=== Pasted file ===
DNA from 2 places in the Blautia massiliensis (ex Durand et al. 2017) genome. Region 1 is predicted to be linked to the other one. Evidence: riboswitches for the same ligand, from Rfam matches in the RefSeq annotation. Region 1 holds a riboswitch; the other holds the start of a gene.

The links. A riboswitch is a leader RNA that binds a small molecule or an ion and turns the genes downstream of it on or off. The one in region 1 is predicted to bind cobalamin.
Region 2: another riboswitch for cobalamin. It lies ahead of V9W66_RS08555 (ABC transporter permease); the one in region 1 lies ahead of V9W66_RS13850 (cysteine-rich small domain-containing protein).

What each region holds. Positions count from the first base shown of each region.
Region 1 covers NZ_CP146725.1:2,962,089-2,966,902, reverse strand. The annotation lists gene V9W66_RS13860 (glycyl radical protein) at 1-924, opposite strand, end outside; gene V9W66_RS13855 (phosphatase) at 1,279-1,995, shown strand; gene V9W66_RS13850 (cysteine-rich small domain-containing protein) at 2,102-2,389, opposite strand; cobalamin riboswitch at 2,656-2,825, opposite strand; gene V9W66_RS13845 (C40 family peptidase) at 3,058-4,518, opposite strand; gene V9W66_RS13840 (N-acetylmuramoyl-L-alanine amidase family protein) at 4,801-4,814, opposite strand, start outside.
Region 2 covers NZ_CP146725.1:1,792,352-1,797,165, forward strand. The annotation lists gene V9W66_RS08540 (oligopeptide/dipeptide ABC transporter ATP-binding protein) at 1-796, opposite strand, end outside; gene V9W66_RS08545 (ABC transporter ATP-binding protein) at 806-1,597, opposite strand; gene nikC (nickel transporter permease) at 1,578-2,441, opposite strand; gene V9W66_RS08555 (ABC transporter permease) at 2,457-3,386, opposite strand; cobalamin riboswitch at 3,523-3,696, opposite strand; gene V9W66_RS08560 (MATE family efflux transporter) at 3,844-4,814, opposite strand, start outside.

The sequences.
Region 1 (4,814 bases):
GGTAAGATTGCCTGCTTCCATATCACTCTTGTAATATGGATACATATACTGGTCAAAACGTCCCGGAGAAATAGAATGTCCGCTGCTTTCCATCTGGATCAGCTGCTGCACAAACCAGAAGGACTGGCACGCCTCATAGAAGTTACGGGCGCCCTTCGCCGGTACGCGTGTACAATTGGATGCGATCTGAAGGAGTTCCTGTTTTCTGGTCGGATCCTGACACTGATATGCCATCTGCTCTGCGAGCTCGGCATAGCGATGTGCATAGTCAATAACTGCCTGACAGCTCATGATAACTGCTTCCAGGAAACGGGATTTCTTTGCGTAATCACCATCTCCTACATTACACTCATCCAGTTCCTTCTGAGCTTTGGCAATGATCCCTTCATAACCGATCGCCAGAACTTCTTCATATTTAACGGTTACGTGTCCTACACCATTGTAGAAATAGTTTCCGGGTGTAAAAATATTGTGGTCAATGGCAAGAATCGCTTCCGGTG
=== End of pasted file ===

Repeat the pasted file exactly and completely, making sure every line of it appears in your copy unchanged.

DNA from 2 places in the Blautia massiliensis (ex Durand et al. 2017) genome. Region 1 is predicted to be linked to the other one. Evidence: riboswitches for the same ligand, from Rfam matches in the RefSeq annotation. Region 1 holds a riboswitch; the other holds the start of a gene.

The links. A riboswitch is a leader RNA that binds a small molecule or an ion and turns the genes downstream of it on or off. The one in region 1 is predicted to bind cobalamin.
Region 2: another riboswitch for cobalamin. It lies ahead of V9W66_RS08555 (ABC transporter permease); the one in region 1 lies ahead of V9W66_RS13850 (cysteine-rich small domain-containing protein).

What each region holds. Positions count from the first base shown of each region.
Region 1 covers NZ_CP146725.1:2,962,089-2,966,902, reverse strand. The annotation lists gene V9W66_RS13860 (glycyl radical protein) at 1-924, opposite strand, end outside; gene V9W66_RS13855 (phosphatase) at 1,279-1,995, shown strand; gene V9W66_RS13850 (cysteine-rich small domain-containing protein) at 2,102-2,389, opposite strand; cobalamin riboswitch at 2,656-2,825, opposite strand; gene V9W66_RS13845 (C40 family peptidase) at 3,058-4,518, opposite strand; gene V9W66_RS13840 (N-acetylmuramoyl-L-alanine amidase family protein) at 4,801-4,814, opposite strand, start outside.
Region 2 covers NZ_CP146725.1:1,792,352-1,797,165, forward strand. The annotation lists gene V9W66_RS08540 (oligopeptide/dipeptide ABC transporter ATP-binding protein) at 1-796, opposite strand, end outside; gene V9W66_RS08545 (ABC transporter ATP-binding protein) at 806-1,597, opposite strand; gene nikC (nickel transporter permease) at 1,578-2,441, opposite strand; gene V9W66_RS08555 (ABC transporter permease) at 2,457-3,386, opposite strand; cobalamin riboswitch at 3,523-3,696, opposite strand; gene V9W66_RS08560 (MATE family efflux transporter) at 3,844-4,814, opposite strand, start outside.

The sequences.
Region 1 (4,814 bases):
GGTAAGATTGCCTGCTTCCATATCACTCTTGTAATATGGATACATATACTGGTCAAAACGTCCCGGAGAAATAGAATGTCCGCTGCTTTCCATCTGGATCAGCTGCTGCACAAACCAGAAGGACTGGCACGCCTCATAGAAGTTACGGGCGCCCTTCGCCGGTACGCGTGTACAATTGGATGCGATCTGAAGGAGTTCCTGTTTTCTGGTCGGATCCTGACACTGATATGCCATCTGCTCTGCGAGCTCGGCATAGCGATGTGCATAGTCAATAACTGCCTGACAGCTCATGATAACTGCTTCCAGGAAACGGGATTTCTTTGCGTAATCACCATCTCCTACATTACACTCATCCAGTTCCTTCTGAGCTTTGGCAATGATCCCTTCATAACCGATCGCCAGAACTTCTTCATATTTAACGGTTACGTGTCCTACACCATTGTAGAAATAGTTTCCGGGTGTAAAAATATTGTGGTCAATGGCAAGAATCGCTTCCGGTG